Located on a pronounced eastward bend in the Tallapoosa River about 20 miles east of downtown Montgomery, Tukabatchee was once the major Creek town in what has now become southern Alabama.  One legend says Tukabatchee is the birthplace of the Green Corn Ceremony, a harvest ritual practiced throughout Creek and Seminole society.  Tustanagee Thlucco (Big Warrior), principal chief of the Upper Creeks in the early 1800s, lived in Tukabatchee until his death in 1826.  Opothleyahola (Good Shouting Child) was born in Tukabatchee in 1798, and eventually rose to the position of Speaker of the Chiefs.  But Tukabatchee is most remembered for a famous visit.

Tecumseh and Tenskwatawa came to Tukabatchee in 1811 to convince the Creek Nation to join their pan-tribal campaign against encroaching European society.  Tecumseh's ideas met with some support, but the combination of Big Warrior and Benjamin Hawkins, Indian Affairs agent, was successful in keeping the Creek Nation out of Tecumseh's machinations.  Tukabatchee remained a thriving town until the Treaty of Cusseta ceded all Creek lands east of the Mississippi River to the U.S. government.

In 1929, the Alabama Anthropological Society commissioned a plaque to mark the spot of what they called Tukabahchi.  That stone can be seen below.  It current sits in from of City Hall in Tallassee, but presumably it was originally placed much closer to the actual site of the town.

Old Tukabahchi marker, Tallassee, Elmore County, Alabama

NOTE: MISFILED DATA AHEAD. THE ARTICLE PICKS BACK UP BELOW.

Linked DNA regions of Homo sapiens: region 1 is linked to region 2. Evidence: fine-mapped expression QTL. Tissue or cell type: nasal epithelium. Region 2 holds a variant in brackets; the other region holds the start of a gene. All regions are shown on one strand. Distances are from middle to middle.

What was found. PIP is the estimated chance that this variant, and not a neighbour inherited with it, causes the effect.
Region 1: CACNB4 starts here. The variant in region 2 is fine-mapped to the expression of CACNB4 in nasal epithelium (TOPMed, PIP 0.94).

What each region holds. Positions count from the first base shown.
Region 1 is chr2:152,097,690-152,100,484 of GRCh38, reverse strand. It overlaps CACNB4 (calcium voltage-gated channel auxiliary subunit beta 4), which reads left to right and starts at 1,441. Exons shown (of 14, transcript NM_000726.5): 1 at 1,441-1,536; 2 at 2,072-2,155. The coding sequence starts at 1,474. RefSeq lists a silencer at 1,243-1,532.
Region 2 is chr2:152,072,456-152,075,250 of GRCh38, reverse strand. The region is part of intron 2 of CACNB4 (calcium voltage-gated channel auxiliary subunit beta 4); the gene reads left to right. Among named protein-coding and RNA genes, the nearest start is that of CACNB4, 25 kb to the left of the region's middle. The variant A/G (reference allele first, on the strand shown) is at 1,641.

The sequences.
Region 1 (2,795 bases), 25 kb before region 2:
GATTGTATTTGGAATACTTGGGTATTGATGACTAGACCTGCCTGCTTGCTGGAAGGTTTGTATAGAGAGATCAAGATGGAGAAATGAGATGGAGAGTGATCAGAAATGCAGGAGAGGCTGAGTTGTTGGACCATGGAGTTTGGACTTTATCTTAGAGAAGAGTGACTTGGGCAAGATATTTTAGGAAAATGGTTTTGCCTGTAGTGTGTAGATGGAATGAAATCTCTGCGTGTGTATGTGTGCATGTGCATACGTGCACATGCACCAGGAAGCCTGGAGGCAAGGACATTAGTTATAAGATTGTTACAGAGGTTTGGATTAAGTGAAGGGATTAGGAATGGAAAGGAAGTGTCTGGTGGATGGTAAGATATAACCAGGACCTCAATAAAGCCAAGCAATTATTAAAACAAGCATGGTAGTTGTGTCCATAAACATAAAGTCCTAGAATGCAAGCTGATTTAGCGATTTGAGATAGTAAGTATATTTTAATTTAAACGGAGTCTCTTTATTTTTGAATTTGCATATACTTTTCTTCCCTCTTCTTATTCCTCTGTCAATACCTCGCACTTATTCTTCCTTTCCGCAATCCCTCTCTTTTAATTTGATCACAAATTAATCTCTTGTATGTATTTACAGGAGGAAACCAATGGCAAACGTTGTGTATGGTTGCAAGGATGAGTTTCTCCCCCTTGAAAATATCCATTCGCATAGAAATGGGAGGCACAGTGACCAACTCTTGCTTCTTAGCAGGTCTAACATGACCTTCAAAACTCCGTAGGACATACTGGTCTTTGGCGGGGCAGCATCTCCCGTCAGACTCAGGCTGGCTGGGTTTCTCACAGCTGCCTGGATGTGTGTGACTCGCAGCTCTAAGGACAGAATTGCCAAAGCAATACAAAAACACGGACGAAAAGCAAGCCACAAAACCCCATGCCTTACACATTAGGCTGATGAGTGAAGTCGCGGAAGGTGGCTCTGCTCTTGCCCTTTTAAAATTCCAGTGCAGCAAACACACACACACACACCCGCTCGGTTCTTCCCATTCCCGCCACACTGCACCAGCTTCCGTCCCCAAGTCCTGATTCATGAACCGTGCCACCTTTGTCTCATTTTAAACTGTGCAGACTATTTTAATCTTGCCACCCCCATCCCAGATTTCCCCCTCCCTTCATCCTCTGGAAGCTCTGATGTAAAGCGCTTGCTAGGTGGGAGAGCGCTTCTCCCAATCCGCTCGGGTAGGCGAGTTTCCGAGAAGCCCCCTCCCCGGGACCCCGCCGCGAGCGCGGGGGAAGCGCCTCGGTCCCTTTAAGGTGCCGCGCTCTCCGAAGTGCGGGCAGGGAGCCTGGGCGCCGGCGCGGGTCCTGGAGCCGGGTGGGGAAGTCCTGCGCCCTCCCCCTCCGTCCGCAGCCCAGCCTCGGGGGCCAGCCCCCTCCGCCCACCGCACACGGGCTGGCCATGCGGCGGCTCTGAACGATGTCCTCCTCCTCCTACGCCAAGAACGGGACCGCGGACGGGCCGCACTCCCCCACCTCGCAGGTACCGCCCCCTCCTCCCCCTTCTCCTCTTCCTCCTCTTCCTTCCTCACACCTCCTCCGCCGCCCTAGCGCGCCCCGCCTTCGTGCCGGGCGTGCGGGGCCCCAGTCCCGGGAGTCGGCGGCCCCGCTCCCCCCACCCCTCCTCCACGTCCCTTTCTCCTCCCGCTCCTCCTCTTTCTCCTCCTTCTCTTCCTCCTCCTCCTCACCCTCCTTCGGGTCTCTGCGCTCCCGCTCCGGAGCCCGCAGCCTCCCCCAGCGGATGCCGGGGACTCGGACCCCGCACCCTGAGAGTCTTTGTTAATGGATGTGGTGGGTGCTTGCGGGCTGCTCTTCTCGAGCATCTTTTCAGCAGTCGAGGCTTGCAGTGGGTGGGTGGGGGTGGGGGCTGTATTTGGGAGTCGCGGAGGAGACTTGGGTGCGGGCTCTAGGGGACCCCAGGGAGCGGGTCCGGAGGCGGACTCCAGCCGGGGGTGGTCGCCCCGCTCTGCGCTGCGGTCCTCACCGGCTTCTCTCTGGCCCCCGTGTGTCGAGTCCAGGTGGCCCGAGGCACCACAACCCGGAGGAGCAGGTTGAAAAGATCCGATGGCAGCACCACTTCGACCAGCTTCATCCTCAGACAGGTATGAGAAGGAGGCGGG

This stone placed at the Great Council Tree marks the site of Tukabahchi 1686-1836

Capital of the Upper Creek Indian Nation. Here were born Efau Haujo, great medal chief, and Opothleyaholo, Creek leaders. Big Warrior resided nearby. Here came Tecumseh in 1811 to arouse the natives against the white settlers and was successfully opposed by Col. Benjamin Hawkins, principal agent for Indian Affairs south of the Ohio River. Here in 1823 Lee Compere established a Baptist mission school.
— Placed May 13, 1929 by the Alabama Anthropological Society

Old Tukabahchi marker in from of City Hall, Tallassee, Elmore County, Alabama

The Alabama Historical Association placed a modern marker honoring Tukabatchee just west of its home bend in the Tallapoosa in 2011.  The reverse side of the marker contains the exact same message as the front, but this time written in Muskogee.

Tukabatchee historical marker, Elmore County, Alabama


On this bend of the Tallapoosa River, stretching out before you, lay one of the ancient towns of the Muscogee Creek People, called Tukabatchee. Tukabatchee is one of the original four mother towns of the old Creek Confederacy. Tukabatchee served as one of the Creek Confederacy capitals in the Upper Creek region on the Tallapoosa River. In the fall of 1811, Tecumseh of Creek and Shawnee ancestry came here to his mother’s town to persuade the Nation’s warriors to adopt his ideas of rejection of the presence of American intruders and return to traditional ways. Tecumseh’s visit to Tukabatchee represents the beginning of a series of events that resulted in the Creek War. Tecumseh addressed the nation gathered here and gave his war speech where he persuaded some Upper Creek warriors to take the war walk against the intruders. The Creek Confederacy was not totally unified in this nativistic movement which led to the Creeks fighting each other causing the Creek Civil War of 1813-1814.
— Alabama Historical Association - 2011

Tukabatcee historical marker reverse side written in Muskogee, Elmore County, Alabama

Setting of the Tukabatchee historical marker, looking in the direction of the former town, Elmore County, Alabama